“[i carry your heart with me (i carry it in]” Summary
“[i carry your heart with me (i carry it in]” is a 1952 poem by E. E. Cummings that describes the speaker’s inextricable bond with their beloved.
- The speaker declares that they carry their beloved’s heart within their own and that their beloved is always with them.
- The speaker is unafraid of fate or the world, because they equate both with their beloved, who is also one with the moon’s meaning and the sun’s song.
- The speaker describes their carrying of their beloved’s heart as the “deepest secret” of the universe and the essence of the transcendent “tree called life.”
Last Updated on December 3, 2020, by eNotes Editorial. Word Count: 606
E. E. Cummings (often styled e.e. cummings) is considered one of most prolific and influential poets of the twentieth century. Born in Massachusetts in 1894, Cummings went on to pen close to 3,000 poems during his lifetime while also continuing to produce plays, autobiographies, and essays. “[i carry your...
(The entire section contains 606 words.)
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E. E. Cummings (often styled e.e. cummings) is considered one of most prolific and influential poets of the twentieth century. Born in Massachusetts in 1894, Cummings went on to pen close to 3,000 poems during his lifetime while also continuing to produce plays, autobiographies, and essays. “[i carry your heart with me(i carry it in],” published in 1952, stands out among his extensive oeuvre as both encapsulating his signature syntactic playfulness and exploring many of the central themes that recur throughout his art.
The first stanza of “[i carry your heart with me(i carry it in]” introduces the reader to the central conceit of the poem: the inextricable love the speaker feels for their beloved. The pair is so interconnected that the speaker metaphorically carries their beloved’s heart within their own and thus is never truly separated from their partner. Anywhere the speaker travels alone, the beloved travels as well. Anything the speaker does alone, the beloved has also done. In this way, the first stanza illustrates love’s power to fuse two separate people into one entity wherein they become indistinguishable from one another.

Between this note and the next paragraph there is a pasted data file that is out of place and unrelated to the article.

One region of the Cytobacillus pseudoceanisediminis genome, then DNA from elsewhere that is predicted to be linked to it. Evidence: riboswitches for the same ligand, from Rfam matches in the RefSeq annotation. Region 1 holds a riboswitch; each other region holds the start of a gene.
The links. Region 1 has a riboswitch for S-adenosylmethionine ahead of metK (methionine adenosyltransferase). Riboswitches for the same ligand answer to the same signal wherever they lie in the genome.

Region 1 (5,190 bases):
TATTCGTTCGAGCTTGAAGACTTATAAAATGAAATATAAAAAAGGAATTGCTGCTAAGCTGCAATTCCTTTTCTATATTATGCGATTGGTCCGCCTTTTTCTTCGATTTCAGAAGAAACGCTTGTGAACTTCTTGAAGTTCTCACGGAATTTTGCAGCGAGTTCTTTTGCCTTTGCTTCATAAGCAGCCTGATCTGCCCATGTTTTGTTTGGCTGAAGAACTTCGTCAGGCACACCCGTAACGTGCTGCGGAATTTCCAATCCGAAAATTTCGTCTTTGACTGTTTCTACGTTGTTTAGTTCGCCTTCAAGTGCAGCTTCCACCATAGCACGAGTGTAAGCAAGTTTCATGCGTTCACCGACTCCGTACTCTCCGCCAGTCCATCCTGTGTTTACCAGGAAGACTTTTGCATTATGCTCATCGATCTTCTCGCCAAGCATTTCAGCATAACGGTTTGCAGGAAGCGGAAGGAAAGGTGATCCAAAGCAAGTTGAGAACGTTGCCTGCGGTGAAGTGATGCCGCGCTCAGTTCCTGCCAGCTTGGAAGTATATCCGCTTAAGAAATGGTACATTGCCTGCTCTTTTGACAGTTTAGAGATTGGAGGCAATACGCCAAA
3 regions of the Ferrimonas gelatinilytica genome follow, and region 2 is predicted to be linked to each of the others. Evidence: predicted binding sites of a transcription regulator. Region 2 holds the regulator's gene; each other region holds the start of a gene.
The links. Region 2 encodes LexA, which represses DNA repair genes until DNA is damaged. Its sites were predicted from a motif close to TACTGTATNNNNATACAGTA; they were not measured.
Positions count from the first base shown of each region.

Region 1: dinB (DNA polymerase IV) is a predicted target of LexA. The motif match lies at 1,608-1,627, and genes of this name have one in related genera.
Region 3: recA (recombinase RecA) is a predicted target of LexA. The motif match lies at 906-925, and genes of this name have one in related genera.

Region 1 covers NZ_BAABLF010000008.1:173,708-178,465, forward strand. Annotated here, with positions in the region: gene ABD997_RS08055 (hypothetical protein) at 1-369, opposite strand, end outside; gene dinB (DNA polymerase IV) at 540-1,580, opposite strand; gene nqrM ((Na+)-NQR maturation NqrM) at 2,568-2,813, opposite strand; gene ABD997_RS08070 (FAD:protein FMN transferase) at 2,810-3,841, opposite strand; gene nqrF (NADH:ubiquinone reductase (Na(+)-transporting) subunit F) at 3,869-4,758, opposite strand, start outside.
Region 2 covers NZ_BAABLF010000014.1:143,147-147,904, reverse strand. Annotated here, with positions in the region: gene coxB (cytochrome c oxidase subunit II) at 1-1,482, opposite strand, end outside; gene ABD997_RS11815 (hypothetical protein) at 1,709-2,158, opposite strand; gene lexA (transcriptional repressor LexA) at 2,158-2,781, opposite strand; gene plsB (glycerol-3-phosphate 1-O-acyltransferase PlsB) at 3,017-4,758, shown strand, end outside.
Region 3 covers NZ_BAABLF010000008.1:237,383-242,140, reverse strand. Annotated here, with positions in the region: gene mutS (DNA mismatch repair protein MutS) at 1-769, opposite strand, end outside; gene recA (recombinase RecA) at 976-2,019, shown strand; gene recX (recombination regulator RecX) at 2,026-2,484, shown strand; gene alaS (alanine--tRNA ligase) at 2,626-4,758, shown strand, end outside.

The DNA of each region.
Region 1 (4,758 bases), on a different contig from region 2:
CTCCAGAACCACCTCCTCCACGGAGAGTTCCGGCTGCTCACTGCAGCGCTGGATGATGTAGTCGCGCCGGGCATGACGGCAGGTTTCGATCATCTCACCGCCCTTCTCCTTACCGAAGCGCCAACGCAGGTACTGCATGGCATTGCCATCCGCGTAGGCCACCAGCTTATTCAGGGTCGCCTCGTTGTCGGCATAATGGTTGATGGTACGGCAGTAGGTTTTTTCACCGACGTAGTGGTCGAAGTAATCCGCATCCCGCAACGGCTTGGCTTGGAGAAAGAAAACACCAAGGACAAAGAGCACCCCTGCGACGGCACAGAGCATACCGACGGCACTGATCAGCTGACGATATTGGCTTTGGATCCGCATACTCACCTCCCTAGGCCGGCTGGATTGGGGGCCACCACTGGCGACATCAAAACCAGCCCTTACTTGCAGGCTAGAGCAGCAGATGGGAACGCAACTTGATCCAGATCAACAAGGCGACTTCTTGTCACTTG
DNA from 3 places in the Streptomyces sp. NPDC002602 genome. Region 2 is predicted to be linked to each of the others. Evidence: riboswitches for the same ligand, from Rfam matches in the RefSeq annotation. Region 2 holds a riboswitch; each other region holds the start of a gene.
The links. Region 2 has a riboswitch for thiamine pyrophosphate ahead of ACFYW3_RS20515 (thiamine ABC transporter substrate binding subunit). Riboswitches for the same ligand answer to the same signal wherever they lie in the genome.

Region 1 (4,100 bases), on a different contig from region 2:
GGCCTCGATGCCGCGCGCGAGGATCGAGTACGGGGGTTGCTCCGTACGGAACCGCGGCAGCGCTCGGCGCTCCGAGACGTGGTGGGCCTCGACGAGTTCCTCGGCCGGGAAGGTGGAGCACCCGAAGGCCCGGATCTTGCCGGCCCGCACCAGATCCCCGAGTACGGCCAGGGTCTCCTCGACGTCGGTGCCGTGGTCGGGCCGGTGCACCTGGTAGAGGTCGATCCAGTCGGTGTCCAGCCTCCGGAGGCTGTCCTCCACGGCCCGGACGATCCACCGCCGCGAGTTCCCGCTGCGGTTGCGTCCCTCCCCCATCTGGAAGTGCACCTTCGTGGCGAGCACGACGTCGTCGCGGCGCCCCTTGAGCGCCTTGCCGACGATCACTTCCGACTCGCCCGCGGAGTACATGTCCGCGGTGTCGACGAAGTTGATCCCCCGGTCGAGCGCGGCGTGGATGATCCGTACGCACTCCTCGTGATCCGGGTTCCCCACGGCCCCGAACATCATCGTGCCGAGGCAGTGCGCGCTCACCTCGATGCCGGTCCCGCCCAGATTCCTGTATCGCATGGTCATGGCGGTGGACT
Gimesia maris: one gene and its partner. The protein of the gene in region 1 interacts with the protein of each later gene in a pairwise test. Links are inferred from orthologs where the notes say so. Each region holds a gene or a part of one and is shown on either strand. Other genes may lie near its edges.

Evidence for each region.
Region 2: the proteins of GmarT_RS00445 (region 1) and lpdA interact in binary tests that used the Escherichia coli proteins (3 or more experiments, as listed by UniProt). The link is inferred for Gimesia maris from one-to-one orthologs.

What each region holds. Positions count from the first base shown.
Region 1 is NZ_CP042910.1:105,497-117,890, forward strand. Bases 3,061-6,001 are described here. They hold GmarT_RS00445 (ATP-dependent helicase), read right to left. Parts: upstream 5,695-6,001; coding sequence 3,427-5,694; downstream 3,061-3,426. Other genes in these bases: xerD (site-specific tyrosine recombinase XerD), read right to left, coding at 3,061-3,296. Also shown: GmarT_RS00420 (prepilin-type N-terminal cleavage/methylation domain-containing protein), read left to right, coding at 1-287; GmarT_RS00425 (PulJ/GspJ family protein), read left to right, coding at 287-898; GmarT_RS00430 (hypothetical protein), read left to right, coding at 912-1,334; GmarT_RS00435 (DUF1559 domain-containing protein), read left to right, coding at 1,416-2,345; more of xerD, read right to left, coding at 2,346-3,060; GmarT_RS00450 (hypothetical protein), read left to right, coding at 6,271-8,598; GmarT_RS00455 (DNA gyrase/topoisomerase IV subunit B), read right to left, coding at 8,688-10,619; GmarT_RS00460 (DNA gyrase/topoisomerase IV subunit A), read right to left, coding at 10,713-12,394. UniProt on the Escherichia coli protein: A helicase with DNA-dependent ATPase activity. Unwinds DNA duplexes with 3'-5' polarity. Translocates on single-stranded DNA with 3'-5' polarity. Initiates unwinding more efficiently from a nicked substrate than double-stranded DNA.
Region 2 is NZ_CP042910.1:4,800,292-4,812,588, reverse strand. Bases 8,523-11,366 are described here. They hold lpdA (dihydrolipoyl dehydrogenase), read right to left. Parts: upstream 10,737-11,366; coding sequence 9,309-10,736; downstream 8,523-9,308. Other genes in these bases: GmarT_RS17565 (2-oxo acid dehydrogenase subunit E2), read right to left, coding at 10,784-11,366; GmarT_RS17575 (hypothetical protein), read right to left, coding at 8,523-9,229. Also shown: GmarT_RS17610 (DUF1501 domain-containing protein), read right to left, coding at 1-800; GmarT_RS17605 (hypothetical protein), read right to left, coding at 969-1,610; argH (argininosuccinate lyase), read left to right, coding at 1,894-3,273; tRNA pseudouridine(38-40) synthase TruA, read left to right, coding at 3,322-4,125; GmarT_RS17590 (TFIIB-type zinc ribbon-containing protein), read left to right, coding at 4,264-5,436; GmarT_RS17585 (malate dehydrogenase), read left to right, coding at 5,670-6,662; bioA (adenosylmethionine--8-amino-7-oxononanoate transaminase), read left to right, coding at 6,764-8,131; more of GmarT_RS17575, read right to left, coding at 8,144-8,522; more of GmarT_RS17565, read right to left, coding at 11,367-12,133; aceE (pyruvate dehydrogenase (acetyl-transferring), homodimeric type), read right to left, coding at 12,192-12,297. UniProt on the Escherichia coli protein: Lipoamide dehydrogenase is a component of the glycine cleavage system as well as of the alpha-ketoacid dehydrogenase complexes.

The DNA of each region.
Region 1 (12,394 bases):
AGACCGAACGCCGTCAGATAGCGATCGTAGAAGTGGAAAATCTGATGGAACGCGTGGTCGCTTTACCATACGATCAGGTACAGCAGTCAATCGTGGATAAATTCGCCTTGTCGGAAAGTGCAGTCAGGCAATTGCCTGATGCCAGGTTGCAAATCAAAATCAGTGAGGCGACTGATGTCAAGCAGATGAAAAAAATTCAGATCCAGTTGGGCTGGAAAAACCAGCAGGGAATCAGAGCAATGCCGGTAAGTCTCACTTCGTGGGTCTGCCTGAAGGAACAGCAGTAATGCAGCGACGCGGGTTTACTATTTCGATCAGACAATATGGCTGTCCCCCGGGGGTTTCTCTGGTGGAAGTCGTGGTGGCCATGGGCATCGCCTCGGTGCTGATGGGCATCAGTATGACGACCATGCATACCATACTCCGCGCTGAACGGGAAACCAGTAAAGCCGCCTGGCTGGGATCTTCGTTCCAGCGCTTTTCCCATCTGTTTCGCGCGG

In the second stanza, Cummings broadens the initial conceit expressed in stanza 1, raising the speaker’s beloved from being inextricable from the speaker’s own soul to being inextricable from the natural world as a whole. Immense concepts such as fate and the world are reduced to the simplicity of the beloved. The beloved is the speaker’s fate, just as they are the speaker’s world. The unknowable and the inexpressible (i.e., the meaning of the moon and what the sun sings) has also suddenly become tangible. Everything that is frightening about the human experience due to its complexity—even our own inability to comprehend the beauty and essence of the natural world—is made simple through the preeminent power of love.
The final stanza of “[i carry your heart with me(i carry it in]” continues the pattern of escalation, leaving the wonders of the natural world behind in pursuit of the ultimate purpose of human existence. It mirrors the natural imagery of the second stanza, referencing roots, buds, the sky, trees, and stars, but its subject matter is even more complex. For although the concepts of fate, the world, the moon, and the sun are nebulous and difficult to comprehend as it is, the third stanza turns inward and introduces humanity beyond the couple for the first time in the poem. The speaker has uncovered a secret that “nobody knows,” implying that this deep secret and wonder has been the subject of much human exploration. We are not satisfied with the root or the bud or the sky, but continue searching for “the root of the root,” “the bud of the bud,” “the sky of the sky.”
The fourth line of the stanza hints that this secret is beyond human comprehension—“grow[ing] higher than the soul can hope”—and yet somehow unavoidable at the same time: “higher than . . . mind can hide.” There is a sense that while we may be able to dimly understand the vastness of human purpose, we have never been able to pin it down in any meaningful way—that each discovery has only opened up more questions. The final line of the poem is almost defiant toward the convoluted imagery of the third stanza in its underwhelming simplicity. The deepest secret the speaker teased is as uncomplicated as the plain diction Cummings employs throughout the poem; it is the speaker’s inseparable connection with their beloved that has allowed them to solve the mystery of their purpose on earth.